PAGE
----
Another element that makes This Creature Fair a dark horse in the urban fantasy pack is its approach to magic. No fireballs or incantations here: in Wise’s world, magic is something all humans have, a fact of which they are rarely cognizant. Some of Nick’s friends–characters who also appear in Wise’s other novels–have had interactions with other worlds in which magic operates differently, and are aware (as much as any human can be) of both their own magic and that of other realms. It is they who first realize something is wrong with Nick, and subsequently figure out a way to save him, and Pittsburgh, from Morrigan. And while this particular strain of magic is steeped in sound, you could also argue–as I think Wise is, here–that love is the greatest magic. Not the cardboard hearts and pink candies kind, but true love: the kind that’s rooted in blood, sex, arguments, candor, and–most importantly–time.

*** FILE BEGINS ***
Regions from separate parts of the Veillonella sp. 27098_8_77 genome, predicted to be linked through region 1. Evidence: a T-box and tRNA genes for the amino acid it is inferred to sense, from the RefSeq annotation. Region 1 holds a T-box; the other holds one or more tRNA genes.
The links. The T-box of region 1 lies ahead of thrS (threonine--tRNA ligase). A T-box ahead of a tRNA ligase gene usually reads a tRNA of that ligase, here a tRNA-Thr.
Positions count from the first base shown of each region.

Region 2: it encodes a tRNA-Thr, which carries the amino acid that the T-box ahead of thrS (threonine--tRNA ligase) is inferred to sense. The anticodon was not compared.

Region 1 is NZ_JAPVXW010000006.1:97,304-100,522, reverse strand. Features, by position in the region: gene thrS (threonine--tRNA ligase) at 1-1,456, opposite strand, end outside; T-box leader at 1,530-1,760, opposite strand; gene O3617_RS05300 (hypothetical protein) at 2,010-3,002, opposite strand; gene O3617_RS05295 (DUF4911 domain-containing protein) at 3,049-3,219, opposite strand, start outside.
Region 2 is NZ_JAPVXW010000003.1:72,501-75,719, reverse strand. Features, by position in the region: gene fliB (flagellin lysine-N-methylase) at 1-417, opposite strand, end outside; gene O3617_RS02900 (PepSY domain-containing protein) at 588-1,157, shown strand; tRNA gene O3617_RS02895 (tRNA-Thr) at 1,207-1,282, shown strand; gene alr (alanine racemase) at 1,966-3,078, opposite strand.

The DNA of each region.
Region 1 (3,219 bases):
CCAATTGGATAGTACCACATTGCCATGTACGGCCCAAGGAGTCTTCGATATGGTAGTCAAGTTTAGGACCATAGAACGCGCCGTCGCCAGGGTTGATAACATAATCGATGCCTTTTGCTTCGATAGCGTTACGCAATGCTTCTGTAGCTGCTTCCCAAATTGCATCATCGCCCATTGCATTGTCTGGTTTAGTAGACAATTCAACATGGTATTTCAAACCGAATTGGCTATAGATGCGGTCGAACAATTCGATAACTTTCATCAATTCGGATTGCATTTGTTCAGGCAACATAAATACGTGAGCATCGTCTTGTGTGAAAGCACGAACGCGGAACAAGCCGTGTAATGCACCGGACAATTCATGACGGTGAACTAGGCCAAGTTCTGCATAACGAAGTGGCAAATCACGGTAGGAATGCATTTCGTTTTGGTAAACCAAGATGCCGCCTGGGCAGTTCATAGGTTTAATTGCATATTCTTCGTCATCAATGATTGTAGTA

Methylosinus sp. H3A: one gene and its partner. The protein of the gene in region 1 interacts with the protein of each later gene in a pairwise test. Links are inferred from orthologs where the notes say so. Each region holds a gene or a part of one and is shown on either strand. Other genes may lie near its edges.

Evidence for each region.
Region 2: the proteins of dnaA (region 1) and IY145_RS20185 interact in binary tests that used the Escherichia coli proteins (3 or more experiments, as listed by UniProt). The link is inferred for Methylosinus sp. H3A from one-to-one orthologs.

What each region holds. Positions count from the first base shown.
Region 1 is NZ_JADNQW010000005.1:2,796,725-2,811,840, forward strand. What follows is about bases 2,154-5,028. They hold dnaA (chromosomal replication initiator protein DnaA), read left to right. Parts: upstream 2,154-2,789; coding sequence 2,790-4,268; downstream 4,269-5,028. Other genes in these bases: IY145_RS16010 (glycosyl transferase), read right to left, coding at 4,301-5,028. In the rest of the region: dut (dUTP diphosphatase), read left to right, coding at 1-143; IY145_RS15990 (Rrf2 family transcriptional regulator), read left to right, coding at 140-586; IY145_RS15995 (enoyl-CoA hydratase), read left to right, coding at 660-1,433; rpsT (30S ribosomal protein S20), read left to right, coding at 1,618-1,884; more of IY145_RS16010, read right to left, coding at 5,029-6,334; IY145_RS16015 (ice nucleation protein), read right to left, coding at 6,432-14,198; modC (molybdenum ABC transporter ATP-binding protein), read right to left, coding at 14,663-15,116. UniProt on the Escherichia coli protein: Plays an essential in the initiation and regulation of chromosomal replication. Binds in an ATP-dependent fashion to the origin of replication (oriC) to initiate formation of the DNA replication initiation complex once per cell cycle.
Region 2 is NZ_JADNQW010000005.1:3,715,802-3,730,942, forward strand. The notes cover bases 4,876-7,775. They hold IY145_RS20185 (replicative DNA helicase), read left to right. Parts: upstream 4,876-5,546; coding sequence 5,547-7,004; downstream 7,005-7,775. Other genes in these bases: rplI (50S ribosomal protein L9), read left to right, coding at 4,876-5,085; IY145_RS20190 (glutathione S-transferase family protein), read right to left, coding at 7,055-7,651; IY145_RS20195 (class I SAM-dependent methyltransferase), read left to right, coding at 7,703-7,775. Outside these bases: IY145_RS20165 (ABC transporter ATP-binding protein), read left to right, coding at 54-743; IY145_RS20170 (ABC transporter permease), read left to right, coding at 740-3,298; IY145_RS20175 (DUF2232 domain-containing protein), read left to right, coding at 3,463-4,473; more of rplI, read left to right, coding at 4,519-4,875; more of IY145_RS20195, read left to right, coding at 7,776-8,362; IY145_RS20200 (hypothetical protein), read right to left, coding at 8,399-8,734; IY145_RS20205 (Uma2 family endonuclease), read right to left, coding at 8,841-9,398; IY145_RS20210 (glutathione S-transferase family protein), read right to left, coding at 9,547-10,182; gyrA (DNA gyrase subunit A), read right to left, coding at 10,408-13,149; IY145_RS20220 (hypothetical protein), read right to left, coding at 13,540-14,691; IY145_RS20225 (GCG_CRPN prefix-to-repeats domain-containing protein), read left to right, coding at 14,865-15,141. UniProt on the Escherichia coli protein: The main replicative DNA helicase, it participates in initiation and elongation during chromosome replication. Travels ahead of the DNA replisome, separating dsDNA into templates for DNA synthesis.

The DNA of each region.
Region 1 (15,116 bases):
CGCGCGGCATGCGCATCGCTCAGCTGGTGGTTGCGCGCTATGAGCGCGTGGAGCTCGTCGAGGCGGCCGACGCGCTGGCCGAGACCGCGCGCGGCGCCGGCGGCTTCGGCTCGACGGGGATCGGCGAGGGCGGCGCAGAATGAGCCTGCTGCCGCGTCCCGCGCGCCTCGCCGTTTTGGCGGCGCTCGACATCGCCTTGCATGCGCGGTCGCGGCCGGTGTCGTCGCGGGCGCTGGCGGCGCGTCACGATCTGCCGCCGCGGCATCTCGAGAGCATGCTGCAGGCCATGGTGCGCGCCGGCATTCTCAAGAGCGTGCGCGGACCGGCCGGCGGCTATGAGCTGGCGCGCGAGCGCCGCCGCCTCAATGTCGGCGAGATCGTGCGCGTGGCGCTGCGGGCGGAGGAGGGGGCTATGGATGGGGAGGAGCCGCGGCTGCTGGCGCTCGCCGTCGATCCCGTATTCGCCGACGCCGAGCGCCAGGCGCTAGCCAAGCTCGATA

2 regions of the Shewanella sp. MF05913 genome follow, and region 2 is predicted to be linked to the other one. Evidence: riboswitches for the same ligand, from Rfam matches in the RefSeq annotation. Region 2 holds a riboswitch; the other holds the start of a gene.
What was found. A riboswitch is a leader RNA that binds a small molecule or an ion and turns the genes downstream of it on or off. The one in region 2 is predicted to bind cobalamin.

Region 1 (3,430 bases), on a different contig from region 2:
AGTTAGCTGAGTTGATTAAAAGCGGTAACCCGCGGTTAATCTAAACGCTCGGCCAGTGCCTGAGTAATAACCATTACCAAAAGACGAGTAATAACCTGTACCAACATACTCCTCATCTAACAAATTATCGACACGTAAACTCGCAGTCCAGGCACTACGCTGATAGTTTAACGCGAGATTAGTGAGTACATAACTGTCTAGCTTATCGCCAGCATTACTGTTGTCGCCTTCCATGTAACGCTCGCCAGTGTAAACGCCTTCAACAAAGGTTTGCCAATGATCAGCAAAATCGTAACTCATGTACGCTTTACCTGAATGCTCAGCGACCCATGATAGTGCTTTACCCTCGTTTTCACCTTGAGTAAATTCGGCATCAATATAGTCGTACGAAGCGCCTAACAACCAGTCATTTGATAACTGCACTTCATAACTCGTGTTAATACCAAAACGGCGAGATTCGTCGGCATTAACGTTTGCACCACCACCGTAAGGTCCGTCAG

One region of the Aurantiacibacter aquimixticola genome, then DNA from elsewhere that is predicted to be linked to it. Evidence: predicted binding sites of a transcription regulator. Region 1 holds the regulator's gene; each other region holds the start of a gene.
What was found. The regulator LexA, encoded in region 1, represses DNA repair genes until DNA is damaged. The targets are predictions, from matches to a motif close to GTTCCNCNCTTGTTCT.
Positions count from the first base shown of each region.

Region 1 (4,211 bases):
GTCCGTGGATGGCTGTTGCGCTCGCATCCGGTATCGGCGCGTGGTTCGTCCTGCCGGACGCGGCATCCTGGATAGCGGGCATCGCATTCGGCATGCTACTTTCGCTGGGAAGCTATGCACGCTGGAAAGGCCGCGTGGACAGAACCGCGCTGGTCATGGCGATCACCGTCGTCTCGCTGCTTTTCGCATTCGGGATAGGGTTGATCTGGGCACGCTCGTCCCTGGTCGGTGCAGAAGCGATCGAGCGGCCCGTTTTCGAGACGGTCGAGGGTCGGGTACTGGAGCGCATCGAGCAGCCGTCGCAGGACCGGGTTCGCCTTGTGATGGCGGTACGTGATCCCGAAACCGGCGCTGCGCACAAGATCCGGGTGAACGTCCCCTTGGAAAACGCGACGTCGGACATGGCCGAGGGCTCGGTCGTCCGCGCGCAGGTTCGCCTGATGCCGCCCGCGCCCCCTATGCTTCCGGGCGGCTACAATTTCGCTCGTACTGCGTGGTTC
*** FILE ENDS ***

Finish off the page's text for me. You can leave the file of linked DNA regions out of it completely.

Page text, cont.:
The book’s other appeal factors make it difficult to compare to other books, or peg into a neat little genre box. Like much literary fiction, the pacing is slow and deliberate, with a heavy emphasis on characterization and relationships, making the best author comparisons Jonathan Carroll (overall) and Charles de Lint (pacing, attention to detail, characterization). However, the language choices are clear, simple, and precise, which will appeal to those who are reading more for fun than for lit analysis. Readers who like psychological fiction will, on the whole, appreciate the emphasis on introspection and reflection, while those who enjoy naturalistic fiction will appreciate Wise’s ability to communicate really complicated things in very simple–but not simplistic–ways. This Creature Fair is, in short, a tale well-told, for the kind of reader who either seeks out unusual tales in the first place, or is open to an author doing something differently with established tropes.

So, please: try this. Report back. Call me on my bias, and point out things I missed. And then try King of Summer, Bedivere, Scratch, etc.

Recommended for: The fantasy reader who’s read everything else, avid readers open to a singular experience, Pittsburghers hoping to recognize themselves or people/places they know, people who believe in magic, and people who secretly want to.